Sunday, August 11, 2013

Fort de Chartres State Historic Site

During our trip to Ste. Genevieve, we journeyed across the state line to visit the historic Fort de Chartres. Named after Louis the Duke of Chartres, the first of two wooden forts was built in 1720-1721 about 18 miles north of Kaskaskia. Besides establishing a military presence to counter the attacks of Fox Indians on French settlements, the fort served as the political headquarters for le pays des Illinois. The stone fort that has been partially reconstructed was built shortly before the outbreak of the French and Indian War. With the Treaty of Paris in 1763, the fort was taken over by British troops of the 42nd Royal Highland Regiment on October 10, 1765. Renamed Fort Cavendish, the fortification was of little use to the British and was eventually abandoned in 1771.

The locals refer to the Ste. Genevieve-Modoc Ferry as "The French Connection".



We drove by Prairie du Rocher. Descendants of those first 18th century settlers still reside here today.




Gate to the fort

View from atop the gate overlooking the surrounding countryside.

Flour in the storage loft.

The Powder Magazine is the only original structure in the fort and is thought to be the oldest non-Indian structure in Illinois.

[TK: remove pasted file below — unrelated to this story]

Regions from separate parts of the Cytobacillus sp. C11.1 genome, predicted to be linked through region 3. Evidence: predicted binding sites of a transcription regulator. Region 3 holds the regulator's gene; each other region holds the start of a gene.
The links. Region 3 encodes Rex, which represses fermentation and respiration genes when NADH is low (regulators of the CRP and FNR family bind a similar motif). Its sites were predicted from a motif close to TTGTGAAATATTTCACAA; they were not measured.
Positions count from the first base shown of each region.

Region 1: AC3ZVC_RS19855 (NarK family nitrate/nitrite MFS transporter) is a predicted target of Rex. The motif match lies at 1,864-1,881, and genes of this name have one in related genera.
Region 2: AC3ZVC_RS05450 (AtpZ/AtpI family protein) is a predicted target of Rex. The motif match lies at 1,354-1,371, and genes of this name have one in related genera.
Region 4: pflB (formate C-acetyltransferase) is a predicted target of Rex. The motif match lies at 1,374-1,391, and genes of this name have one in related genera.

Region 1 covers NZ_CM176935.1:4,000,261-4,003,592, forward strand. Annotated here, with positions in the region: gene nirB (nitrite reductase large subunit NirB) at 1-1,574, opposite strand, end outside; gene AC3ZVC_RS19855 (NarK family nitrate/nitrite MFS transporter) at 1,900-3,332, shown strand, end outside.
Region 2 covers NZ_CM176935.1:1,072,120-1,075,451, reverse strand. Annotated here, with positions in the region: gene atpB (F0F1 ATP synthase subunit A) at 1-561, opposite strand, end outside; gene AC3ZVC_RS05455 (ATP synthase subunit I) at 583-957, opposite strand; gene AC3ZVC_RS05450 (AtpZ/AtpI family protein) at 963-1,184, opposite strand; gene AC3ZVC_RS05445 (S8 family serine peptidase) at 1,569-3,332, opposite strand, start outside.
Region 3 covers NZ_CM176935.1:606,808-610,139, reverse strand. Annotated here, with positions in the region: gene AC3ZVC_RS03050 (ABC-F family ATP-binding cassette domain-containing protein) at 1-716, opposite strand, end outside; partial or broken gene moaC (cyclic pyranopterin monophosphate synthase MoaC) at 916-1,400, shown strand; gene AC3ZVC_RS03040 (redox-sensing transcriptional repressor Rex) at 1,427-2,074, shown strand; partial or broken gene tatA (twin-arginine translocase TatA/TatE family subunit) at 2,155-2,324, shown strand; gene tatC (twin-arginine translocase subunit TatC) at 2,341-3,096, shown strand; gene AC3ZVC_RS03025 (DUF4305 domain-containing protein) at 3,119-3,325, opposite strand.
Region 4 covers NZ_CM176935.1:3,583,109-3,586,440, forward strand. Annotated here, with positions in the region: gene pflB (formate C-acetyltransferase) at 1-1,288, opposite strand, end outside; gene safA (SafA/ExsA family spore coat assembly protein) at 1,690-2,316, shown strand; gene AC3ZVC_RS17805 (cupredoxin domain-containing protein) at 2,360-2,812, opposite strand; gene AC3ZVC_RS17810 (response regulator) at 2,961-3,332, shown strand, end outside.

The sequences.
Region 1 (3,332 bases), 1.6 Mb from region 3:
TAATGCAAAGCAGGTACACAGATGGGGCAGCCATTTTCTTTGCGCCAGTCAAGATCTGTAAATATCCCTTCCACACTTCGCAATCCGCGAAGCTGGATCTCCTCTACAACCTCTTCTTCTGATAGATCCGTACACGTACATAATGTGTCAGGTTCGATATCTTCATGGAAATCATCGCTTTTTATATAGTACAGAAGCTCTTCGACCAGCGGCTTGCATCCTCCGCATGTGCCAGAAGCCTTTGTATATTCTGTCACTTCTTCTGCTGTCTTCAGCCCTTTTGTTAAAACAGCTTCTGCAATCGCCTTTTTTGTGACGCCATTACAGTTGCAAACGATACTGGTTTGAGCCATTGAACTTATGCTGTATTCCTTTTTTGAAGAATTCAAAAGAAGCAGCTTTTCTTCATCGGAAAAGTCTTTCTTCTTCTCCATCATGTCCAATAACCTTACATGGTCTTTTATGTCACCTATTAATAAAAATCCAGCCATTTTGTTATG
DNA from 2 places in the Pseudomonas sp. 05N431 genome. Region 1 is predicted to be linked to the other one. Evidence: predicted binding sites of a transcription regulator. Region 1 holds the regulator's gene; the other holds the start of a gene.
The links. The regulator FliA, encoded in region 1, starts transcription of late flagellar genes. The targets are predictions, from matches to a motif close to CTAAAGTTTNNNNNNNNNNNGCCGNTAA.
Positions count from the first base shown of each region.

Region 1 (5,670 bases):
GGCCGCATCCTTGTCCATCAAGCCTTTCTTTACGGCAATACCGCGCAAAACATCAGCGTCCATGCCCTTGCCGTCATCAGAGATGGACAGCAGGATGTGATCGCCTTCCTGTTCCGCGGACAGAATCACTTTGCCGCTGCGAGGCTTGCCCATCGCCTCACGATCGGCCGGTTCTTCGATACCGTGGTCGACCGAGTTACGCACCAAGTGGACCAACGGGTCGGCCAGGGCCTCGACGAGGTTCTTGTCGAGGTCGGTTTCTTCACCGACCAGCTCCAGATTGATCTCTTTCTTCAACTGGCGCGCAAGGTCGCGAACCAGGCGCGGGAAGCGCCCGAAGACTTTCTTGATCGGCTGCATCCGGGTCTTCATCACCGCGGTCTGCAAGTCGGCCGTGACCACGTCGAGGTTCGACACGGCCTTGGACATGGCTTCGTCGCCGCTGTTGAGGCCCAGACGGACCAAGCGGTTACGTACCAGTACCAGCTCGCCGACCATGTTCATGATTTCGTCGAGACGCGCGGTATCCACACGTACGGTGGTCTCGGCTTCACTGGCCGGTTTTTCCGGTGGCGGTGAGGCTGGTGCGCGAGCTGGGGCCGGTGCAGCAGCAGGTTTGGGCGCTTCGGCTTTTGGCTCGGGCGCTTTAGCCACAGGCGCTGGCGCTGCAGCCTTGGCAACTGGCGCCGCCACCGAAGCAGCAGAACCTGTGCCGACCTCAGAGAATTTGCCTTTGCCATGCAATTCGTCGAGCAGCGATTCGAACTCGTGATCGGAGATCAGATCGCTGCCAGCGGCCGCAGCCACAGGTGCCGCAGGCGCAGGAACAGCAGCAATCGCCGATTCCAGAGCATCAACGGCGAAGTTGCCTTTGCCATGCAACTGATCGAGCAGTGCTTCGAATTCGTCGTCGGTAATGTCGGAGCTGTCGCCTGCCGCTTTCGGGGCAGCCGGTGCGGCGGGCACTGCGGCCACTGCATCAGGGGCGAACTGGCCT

A reconstruction of the East Barracks using a technique called "ghosting".

Entrance to the Piethman Museum in what would have been the king's storehouse.

Bastion and turret overlooking the dry moat.

Saturday, August 10, 2013

Ste. Genevieve, Missouri and the Jour de Fête 2013

Alicia and I took a mini-vacation in Ste. Genevieve, Missouri. The town is well-known for its bed and breakfasts. It's also Missouri's first permanent settlement, so there were attractions for both of us. In August, the annual Jour de Fête celebrates the heritage of this historic town and holds the largest craft fair in the region. 

We stayed at the Main Street Inn Bed and Breakfast in the historic district.




One evening, Alicia entertained me and the innkeepers with some nice music.

Looking down Merchant Street. Ste. Genevieve was established by French colonists around 1735. The original town was moved in 1785, due to flooding by the Mississippi, to a new location about three miles away.




The Louis Bolduc House was built in the early 1790s. It's an excellent example of French Creole architecture.

The salon inside the Bolduc House.

The bedroom housed all members of the family.













The Nicolas Janis House was built around 1790.

We had dinner at the beautiful Inn St. Gemme Beauvais. Upon leaving we encountered some tourists from Quebec. I couldn't help chatting with them for a moment.

The Jour de Fête is a popular attraction for the region. Just be warned that lodging will probably be fully booked for this weekend, so reserve accommodations well ahead of time if you plan on attending.




The Felix Vallé House was built in 1818 by Jacob Philipson in the Federal Style. It served as a residence  and mercantile store for the trading firm Menard & Vallé.




Inside the mercantile store.

video

Les Petits Chanteurs sing "À la claire fontaine", a traditional French song.


Diorama of what Ste. Genevieve looked like in the 18th century. Photo taken at the Old Courthouse in St. Louis, MO.